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B2 Saturday, April 21, 2018 | DailyCommercial.com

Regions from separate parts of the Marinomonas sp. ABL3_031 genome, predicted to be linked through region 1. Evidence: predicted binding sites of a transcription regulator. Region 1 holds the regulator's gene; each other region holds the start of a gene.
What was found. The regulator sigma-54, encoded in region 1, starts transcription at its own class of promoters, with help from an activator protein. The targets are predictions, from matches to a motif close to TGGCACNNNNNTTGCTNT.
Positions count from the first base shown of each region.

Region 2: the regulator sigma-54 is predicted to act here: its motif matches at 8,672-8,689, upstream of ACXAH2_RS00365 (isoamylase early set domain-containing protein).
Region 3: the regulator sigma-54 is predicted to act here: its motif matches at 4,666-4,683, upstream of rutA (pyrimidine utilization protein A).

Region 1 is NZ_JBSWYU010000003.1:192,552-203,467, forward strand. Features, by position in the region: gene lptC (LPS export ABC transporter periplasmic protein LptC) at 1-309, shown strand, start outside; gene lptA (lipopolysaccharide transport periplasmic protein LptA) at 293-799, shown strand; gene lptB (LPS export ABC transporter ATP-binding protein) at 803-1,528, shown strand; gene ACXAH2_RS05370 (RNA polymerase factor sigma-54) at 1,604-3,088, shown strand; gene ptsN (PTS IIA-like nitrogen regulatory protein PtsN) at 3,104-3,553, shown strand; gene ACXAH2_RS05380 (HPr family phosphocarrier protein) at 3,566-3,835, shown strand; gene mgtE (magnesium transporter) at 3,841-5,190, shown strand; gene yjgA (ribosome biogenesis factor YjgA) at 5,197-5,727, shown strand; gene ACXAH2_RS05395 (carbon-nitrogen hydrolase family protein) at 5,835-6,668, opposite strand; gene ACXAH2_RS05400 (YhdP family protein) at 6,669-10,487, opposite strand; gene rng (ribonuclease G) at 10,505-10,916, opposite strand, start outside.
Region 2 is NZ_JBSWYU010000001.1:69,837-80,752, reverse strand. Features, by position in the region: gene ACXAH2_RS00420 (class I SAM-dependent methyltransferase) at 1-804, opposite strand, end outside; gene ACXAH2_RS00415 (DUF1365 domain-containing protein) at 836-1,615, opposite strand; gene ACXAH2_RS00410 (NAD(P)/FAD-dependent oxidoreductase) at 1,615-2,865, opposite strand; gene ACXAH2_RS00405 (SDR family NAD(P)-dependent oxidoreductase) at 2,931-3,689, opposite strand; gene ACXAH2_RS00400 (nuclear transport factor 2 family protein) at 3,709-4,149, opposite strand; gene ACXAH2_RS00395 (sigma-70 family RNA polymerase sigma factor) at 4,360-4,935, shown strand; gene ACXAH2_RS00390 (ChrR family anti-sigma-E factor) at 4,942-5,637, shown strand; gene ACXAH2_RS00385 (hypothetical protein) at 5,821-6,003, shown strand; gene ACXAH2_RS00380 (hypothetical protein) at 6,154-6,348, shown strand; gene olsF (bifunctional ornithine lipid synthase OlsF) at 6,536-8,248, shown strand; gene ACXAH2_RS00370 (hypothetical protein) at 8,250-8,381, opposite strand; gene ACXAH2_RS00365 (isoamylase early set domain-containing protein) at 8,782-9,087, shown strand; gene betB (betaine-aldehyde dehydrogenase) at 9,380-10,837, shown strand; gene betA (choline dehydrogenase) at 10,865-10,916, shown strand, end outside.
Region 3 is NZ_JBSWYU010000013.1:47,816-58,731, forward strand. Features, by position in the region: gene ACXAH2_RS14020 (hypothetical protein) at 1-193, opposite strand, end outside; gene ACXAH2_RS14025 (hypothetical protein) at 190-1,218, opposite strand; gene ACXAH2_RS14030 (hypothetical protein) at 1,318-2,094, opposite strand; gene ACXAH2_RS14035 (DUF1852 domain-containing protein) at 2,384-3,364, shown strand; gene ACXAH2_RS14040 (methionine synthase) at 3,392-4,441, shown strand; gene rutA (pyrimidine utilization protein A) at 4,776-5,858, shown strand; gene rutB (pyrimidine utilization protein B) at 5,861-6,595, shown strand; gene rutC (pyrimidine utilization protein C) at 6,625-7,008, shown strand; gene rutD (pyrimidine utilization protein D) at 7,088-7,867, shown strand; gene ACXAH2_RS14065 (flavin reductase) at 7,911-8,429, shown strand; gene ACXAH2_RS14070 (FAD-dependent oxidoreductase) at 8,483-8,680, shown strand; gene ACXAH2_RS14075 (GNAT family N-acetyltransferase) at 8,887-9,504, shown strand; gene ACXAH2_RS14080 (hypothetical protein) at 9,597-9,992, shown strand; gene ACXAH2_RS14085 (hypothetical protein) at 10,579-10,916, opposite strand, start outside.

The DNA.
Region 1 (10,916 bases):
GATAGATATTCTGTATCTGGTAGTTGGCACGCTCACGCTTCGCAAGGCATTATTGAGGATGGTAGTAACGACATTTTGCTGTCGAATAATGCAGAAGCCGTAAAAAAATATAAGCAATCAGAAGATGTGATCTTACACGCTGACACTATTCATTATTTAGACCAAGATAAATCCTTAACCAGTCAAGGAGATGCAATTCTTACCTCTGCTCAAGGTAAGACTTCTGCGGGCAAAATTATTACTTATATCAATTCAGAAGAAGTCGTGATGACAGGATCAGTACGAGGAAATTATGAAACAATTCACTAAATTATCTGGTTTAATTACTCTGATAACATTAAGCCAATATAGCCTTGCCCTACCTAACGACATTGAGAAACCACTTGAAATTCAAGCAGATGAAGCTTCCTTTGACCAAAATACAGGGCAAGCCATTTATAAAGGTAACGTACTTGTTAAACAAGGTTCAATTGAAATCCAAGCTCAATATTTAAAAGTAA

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DailyCommercial.com | Saturday, April 21, 2018 B3 FAITHTom McNiff, editor 352-365-8250 tom.mcniff@dailycommercial.comWe dont know if it was the first miracle after Pentecost but we do know it was a good one. One day after Pentecost Sunday Peter and John were headed to the temple for the time of prayer at 3 p.m. Peter had already preached the first gospel message and 3,000 were added to the fledgling congregation. Were told they enjoyed the favor of all the people. So it was no small wonder when a man crippled from birth called out to them from the gate called Beautiful. The man asked for money but Peter had something else in mind. Peter and John looked right at the man and Peter replied, Look at us.Ž The man expected a hand out but Peter gave him a hand up instead, literally. Silver or gold I do not have,Ž said Peter, but what I do have I give you. In the name of Jesus Christ of Nazareth, walk.Ž And he took him by his right hand and instantly the mans feet and ankles became strong. He jumped to his feet and began to walk. Then he went with them into the temple courts, walking and jumping, and praising God.Ž Those in the temple recognized him as the crippled man, but crippled no more, and they were all filled with wonder and amazement.Ž The man held onto Peter and John. Who wouldnt? I wouldnt want them to get away. Peter realized he had another teaching moment and told the Jews present that they had killed Jesus. You disowned the Holy and Righteous One and asked that a murderer be released to you,Ž said Peter. You killed the author of life, but God raised him from the dead. We are witnesses of this. By faith in the name of Jesus, this man whom you see and know was made strong. It is Jesus name and the faith that comes through him that has completely healed him, as you can all see.Ž Peter told the people they acted in ignorance but ignorance isnt bliss. They needed to take action and Peter told them how. Repent, then, and turn to God, so that your sins may be wiped out, that times of refreshing may come from the Lord,Ž Peter said. Dont you love it? At Pentecost Peter told the people to repent and be baptized for the forgiveness of their sins and they would receive the gift of the Holy Spirit. In this instance he said basically the same thing but I really love the choice of words he used. He told them to repent and turn to God, so that your sins may be wiped out, that times of refreshing may come from the Lord.Ž Their sins were wiped out, gone, deleted, no longer found. And not only that, they would receive the times of refreshing that came with it. When we repent we should feel the same thing. Why is it that we dont, or often dont? I think if you are like me, maybe we just dont repent often enough. Let us take each day and not just repent but let us enjoy the times of refreshing. Rick Reed is a columnist for the Daily Commercial. Email him at ricoh007@aol.com.REFLECTIONSLet us repent and enjoy the times of refreshing Rick ReedBy Yanan WangAssociated PressBEIJING „ The Rev. John Sanqiang Cao paid no more than three dollars for the trip that would end up costing him his freedom.For years, he and fellow Chinese Christian teachers would cross the river on a narrow bamboo raft from a tree-shrouded bank in southern China into neighboring Myanmar, carrying with them notebooks, pencils and Bibles. The journey that enabled the missionaries to slip between the countries „ a distance no greater than 30 feet „ always happened in broad daylight, according to a U.S.-based missionary who traveled with Cao.The ride on March 5, 2017, was different. Cao and a teacher were on a raft returning to Yunnan prov-ince when they saw Chinese security agents waiting for them on the shore. Decades of work in Chinas clandestine houseŽ churches and unofficial Bible schools had prepared the prominent 58-year-old Christian leader for this moment. He quickly threw his cellphone into the water, protecting the identi-ties of more than 50 Chinese teachers he had recruited to give ethnic minority Burmese children a free education rooted in Christianity.But Cao himself could not escape. He was sentenced last month to seven years in prison for organizing others to illegally cross the borderŽ „ a crime more commonly applied to human traffickers. His American sons and Christian colleagues „ who have not been allowed con-tact with him since his arrest „ spoke about the case for the first time to The Associ-ated Press, arguing that the pastors sentence should be reduced in light of his humanitarian work.Nothing my father orga-nized was ever political. It was always just religious or charitable,Ž said Ben Cao, the pastors 23-year-old son, a U.S. citizen living in Char-lotte, North Carolina. We hope that China will be mer-ciful, and see that my fathers intentions were good.ŽCaos punishment was handed down as Beijing pursues a plan to sinicizeŽ the countrys major religions, eliminate foreign influenceŽ and align faiths more closely with the athe-ist ruling Communist Partys own doctrines. Analysts say the government increasingly views Christianitys rise in China as a threat to its rule, and may be using prominent figures such as Cao as an example to intimidate nascent movements.The pastors case also appears to show the party wants to extend its control over the activities of Chinas faithful even when they are abroad.This reflects the tightening environment under President Xi (Jinping) against any kind of religious independence,Ž said Caos longtime friend Bob Fu, a Texas-based Christian rights activist. In the past when they talked about foreign infiltration, they were referring to the activi-ties of foreign missionaries inside China, but that has now expanded to include Chinese missionaries going overseas.Ž New religious regulations implemented in February stipulate that Chinese nationals who leave the country for religious purposes without government authorization could be fined up to 200,000 yuan ($31,780). Meanwhile, lead-ers of churches not approved by the state have reported being prevented from leav-ing mainland China outright.A U.S. State Department spokesman told the AP that Washington is deeply concernedŽ about Caos sentence and has urged China to release him as a U.S. legal permanent resident on humanitarian grounds.Ž Cao intends to retire and return to his family in America once he is freed, the spokesman said.Chris Smith, a New Jersey congressman who chairs a House subcommittee on human rights, said in a state-ment that Pastor Caos name should be on President Trumps lips whenever he talks to Xi Jinping,Ž Chinas president. ___Cao was 20 years old when he met an American Christian couple who were sightseeing in his hometown in central Hunan province. They gave him his first Bible and exchanged letters with him about Christianity. Cao, the eldest son of teachers, told them that he listened to the evangelist Billy Grahams radio broadcasts and felt called to pastor the Chinese people. So even after marrying an American woman, completing seminary studies in New York and pastoring a Chinese-American con-gregation in North Carolina, Cao retained his Chinese citizenship and split his time between the countries.He became heavily involved with Chinas houseŽ churches „ Protestant congregations that are not state-sanctioned but which local authorities have in many cases tolerated. Cao founded more than a dozen Bible boarding schools in central and southern China that trained teenagers from poor Christian families to become unofficial pastors. Some later became teachers at the schools Cao built in Myanmar.Most of the schools have been raided and shut down by security agents in recent years, Caos supporters say.Amos Cao, the pastors 26-year-old son, said Cao has a magnetic presence that made him a natural teacher. He loves telling self-deprecating bilingual jokes, and ran a website that explained English idioms in Chinese.I traveled at least 5,000 miles, mostly by train, hard-seat class or bus,Ž Cao once described his work in a letter to supporters. Praise the Lord, He has sustained me and kept me in good shape. I lost five pounds!ŽWhen earthquakes struck Sichuan province in 2008, and Nepal in 2015, Cao flew in to help victims, his fellow missionaries said, buying clothes for them even as he wore the same grey jacket and shoes for years.My father always tried to save as much money as possible so he could give it away,Ž Ben Cao said.My fathers intentions were goodTODAYSHABBAT SERVICES: At 10 a.m. every Saturday at Chabad House Center for Jewish Life and Learning, 13030 County Road 103 in Oxford. Call 352-3304466 or go to ourchabad.org. PRINCESS BRUNCH: From 10 a.m. to 12 p.m. at The Father's House, 2301 South St. in Leesburg. Cost is $15, girls 5 and under free. With gifts, guest speaker and picture station. Call 352-315-1815 to register. TOUCH-A-TRUCK EVENT: From 10 a.m. to 2 p.m. at Faith Lutheran Church, 2727 S. Grove St. in Eustis. Presented by Kiwanis Club. With bounce house and food. Free. Call Marcy Kappel at 352-589-5683 for information. SING INTO SPRING: At 4 p.m. at Graceway Church, 10200 Morningside Drive in Leesburg. Lake County Ladies Chorus Annual Spring Concert. Tickets are $10 at the door. Call 352-728-1620 for information.SUNDAYEARTH DAY CLEANUP: From 10 a.m. to 1 p.m. on Highway 441 starting at Eudora Road and ending at Donnelly St. in Mount Dora. World Mission Society Church of God in partnership with Department of Transportation Adopt-A-Highway. Go to wmscog.com. GRIEF SUPPORT GROUP: From 3 to 5 p.m. every Sunday at First Presbyterian Eustis, 117 S. Center St. To help people face challenges and rebuild their lives. Go to fpceustis.com. SERVICE AND BARBECUE: At 10:30 a.m. at Grace Bible Baptist Church, 1703 Lewis Road in Leesburg. For Public Safety Appreciation Day. Free plaque for each department, gift for each guest and dinner for all public safety personnel and their families who attend. Call 352-326-5738.MONDAYOUR FATHER'S HANDS CRAFT GROUP: From 9 a.m. to 12 p.m. every Monday at New Life Baptist Church, 35300 Radio Road in Leesburg. Most items created are donated to charity. Call 352728-0004 for information. GRIEFSHARE: At 3:30 p.m. every Monday at First United Methodist Church of Tavares, 600 W. Ianthe St. For those grieving the loss of a loved one. Cost is $15 for workbook. Call Betty at 352308-8229 to register. TOASTMASTERS MEETING: From 7 to 8:30 p.m. every Monday at Clermont Seventhday Adventist Church, 498 W. Montrose St. Call 352-234-6495.TUESDAYLADIES PRECEPT BIBLE STUDY: From 9 to 11 a.m. every Tuesday at Fairway Christian Church Classrooms A-B, 251 Avenida Los Angelos in The Villages. Call 352-259-9305 for information. LADIES TUESDAY BIBLE STUDY: From 9 to 11 a.m. every Tuesday at Fairway Christian Church Fellowship Hall, 251 Avenida Los Angelos in The Villages. Call 352-259-9305 for information.WEDNESDAYLADIES BIBLE STUDY: From 10 a.m. to 12 p.m. every Wednesday at New Life Baptist Church, 35300 Radio Road in Leesburg. Call 352-728-0004 for information. GRIEFSHARE: From 2 to 4 p.m. every Wednesday at Fairway Christian Church Room C/D, 251 Avenida Los Angelos in The Villages. For all who are grieving the loss of a loved one. Call 352-259-9305 for information. YOGA THERAPY CHURCH: At 11 a.m. every Wednesday at Wildwood United Methodist Church, 300 Mason St. Amrit Yoga Therapy and Christian Scripture. Call 352-203-7258. WEDNESDAY NIGHT BIBLE STUDIES: From 6:30 to 7:30 p.m. CALENDARAmos Cao, son of Chinese Rev. John Sanqiang Cao, holds a family photo showing his father, far right, in Ann Arbor, Mich. The prominent pastor who has been detained by Chinese authorities since March 5, 2017 was sentenced in March 2018 to seven years in prison for organizing others to illegally cross the border.Ž [PAUL SANCYA/AP] Jailed Chinese pastors United States family seeks mercyRev. John Sanqiang Cao breaks ground on a new school in Wa State, Myanmar. [BEN CAO VIA AP] See FAITH, B4